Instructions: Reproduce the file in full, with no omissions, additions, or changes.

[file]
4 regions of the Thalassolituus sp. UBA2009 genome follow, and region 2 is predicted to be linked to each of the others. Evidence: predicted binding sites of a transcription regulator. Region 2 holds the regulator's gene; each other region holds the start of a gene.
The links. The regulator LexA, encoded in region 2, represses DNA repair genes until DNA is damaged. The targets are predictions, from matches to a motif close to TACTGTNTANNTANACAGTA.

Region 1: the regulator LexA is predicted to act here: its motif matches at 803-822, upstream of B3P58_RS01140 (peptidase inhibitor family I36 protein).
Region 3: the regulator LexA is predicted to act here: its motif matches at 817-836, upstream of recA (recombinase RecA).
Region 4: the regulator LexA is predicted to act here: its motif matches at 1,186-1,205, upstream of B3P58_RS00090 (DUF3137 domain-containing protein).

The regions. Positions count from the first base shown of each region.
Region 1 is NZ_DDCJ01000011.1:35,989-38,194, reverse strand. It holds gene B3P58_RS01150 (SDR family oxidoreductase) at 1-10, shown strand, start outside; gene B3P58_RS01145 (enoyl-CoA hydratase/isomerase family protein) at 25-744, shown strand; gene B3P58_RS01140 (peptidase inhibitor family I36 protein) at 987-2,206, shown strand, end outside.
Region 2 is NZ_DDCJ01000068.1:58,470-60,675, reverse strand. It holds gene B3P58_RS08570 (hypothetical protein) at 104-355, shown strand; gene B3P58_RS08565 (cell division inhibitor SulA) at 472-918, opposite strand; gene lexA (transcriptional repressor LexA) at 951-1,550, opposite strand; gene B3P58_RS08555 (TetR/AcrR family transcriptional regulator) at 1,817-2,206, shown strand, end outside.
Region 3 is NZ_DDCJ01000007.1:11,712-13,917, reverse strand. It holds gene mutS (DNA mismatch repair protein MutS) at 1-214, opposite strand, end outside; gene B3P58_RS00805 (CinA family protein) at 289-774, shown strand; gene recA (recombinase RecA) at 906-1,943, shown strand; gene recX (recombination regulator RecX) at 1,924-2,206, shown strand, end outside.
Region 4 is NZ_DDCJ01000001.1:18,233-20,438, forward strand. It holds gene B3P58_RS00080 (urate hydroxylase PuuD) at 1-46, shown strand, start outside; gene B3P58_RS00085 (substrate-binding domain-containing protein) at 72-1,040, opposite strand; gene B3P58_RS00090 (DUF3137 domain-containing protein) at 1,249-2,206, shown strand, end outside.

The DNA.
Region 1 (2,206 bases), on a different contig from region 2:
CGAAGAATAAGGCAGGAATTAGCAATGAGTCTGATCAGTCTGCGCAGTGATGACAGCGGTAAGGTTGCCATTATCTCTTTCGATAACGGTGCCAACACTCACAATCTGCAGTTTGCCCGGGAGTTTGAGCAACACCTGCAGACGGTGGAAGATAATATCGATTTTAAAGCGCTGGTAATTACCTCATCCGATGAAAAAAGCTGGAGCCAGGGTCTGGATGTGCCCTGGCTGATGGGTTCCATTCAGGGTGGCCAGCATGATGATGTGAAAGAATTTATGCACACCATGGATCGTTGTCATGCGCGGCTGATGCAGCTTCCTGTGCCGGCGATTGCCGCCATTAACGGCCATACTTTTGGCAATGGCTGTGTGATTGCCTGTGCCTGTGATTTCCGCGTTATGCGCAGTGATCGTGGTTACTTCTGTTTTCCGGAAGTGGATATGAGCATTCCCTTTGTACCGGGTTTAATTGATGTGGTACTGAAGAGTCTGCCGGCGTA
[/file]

4 regions of the Thalassolituus sp. UBA2009 genome follow, and region 2 is predicted to be linked to each of the others. Evidence: predicted binding sites of a transcription regulator. Region 2 holds the regulator's gene; each other region holds the start of a gene.
The links. The regulator LexA, encoded in region 2, represses DNA repair genes until DNA is damaged. The targets are predictions, from matches to a motif close to TACTGTNTANNTANACAGTA.

Region 1: the regulator LexA is predicted to act here: its motif matches at 803-822, upstream of B3P58_RS01140 (peptidase inhibitor family I36 protein).
Region 3: the regulator LexA is predicted to act here: its motif matches at 817-836, upstream of recA (recombinase RecA).
Region 4: the regulator LexA is predicted to act here: its motif matches at 1,186-1,205, upstream of B3P58_RS00090 (DUF3137 domain-containing protein).

The regions. Positions count from the first base shown of each region.
Region 1 is NZ_DDCJ01000011.1:35,989-38,194, reverse strand. It holds gene B3P58_RS01150 (SDR family oxidoreductase) at 1-10, shown strand, start outside; gene B3P58_RS01145 (enoyl-CoA hydratase/isomerase family protein) at 25-744, shown strand; gene B3P58_RS01140 (peptidase inhibitor family I36 protein) at 987-2,206, shown strand, end outside.
Region 2 is NZ_DDCJ01000068.1:58,470-60,675, reverse strand. It holds gene B3P58_RS08570 (hypothetical protein) at 104-355, shown strand; gene B3P58_RS08565 (cell division inhibitor SulA) at 472-918, opposite strand; gene lexA (transcriptional repressor LexA) at 951-1,550, opposite strand; gene B3P58_RS08555 (TetR/AcrR family transcriptional regulator) at 1,817-2,206, shown strand, end outside.
Region 3 is NZ_DDCJ01000007.1:11,712-13,917, reverse strand. It holds gene mutS (DNA mismatch repair protein MutS) at 1-214, opposite strand, end outside; gene B3P58_RS00805 (CinA family protein) at 289-774, shown strand; gene recA (recombinase RecA) at 906-1,943, shown strand; gene recX (recombination regulator RecX) at 1,924-2,206, shown strand, end outside.
Region 4 is NZ_DDCJ01000001.1:18,233-20,438, forward strand. It holds gene B3P58_RS00080 (urate hydroxylase PuuD) at 1-46, shown strand, start outside; gene B3P58_RS00085 (substrate-binding domain-containing protein) at 72-1,040, opposite strand; gene B3P58_RS00090 (DUF3137 domain-containing protein) at 1,249-2,206, shown strand, end outside.

The DNA.
Region 1 (2,206 bases), on a different contig from region 2:
CGAAGAATAAGGCAGGAATTAGCAATGAGTCTGATCAGTCTGCGCAGTGATGACAGCGGTAAGGTTGCCATTATCTCTTTCGATAACGGTGCCAACACTCACAATCTGCAGTTTGCCCGGGAGTTTGAGCAACACCTGCAGACGGTGGAAGATAATATCGATTTTAAAGCGCTGGTAATTACCTCATCCGATGAAAAAAGCTGGAGCCAGGGTCTGGATGTGCCCTGGCTGATGGGTTCCATTCAGGGTGGCCAGCATGATGATGTGAAAGAATTTATGCACACCATGGATCGTTGTCATGCGCGGCTGATGCAGCTTCCTGTGCCGGCGATTGCCGCCATTAACGGCCATACTTTTGGCAATGGCTGTGTGATTGCCTGTGCCTGTGATTTCCGCGTTATGCGCAGTGATCGTGGTTACTTCTGTTTTCCGGAAGTGGATATGAGCATTCCCTTTGTACCGGGTTTAATTGATGTGGTACTGAAGAGTCTGCCGGCGTA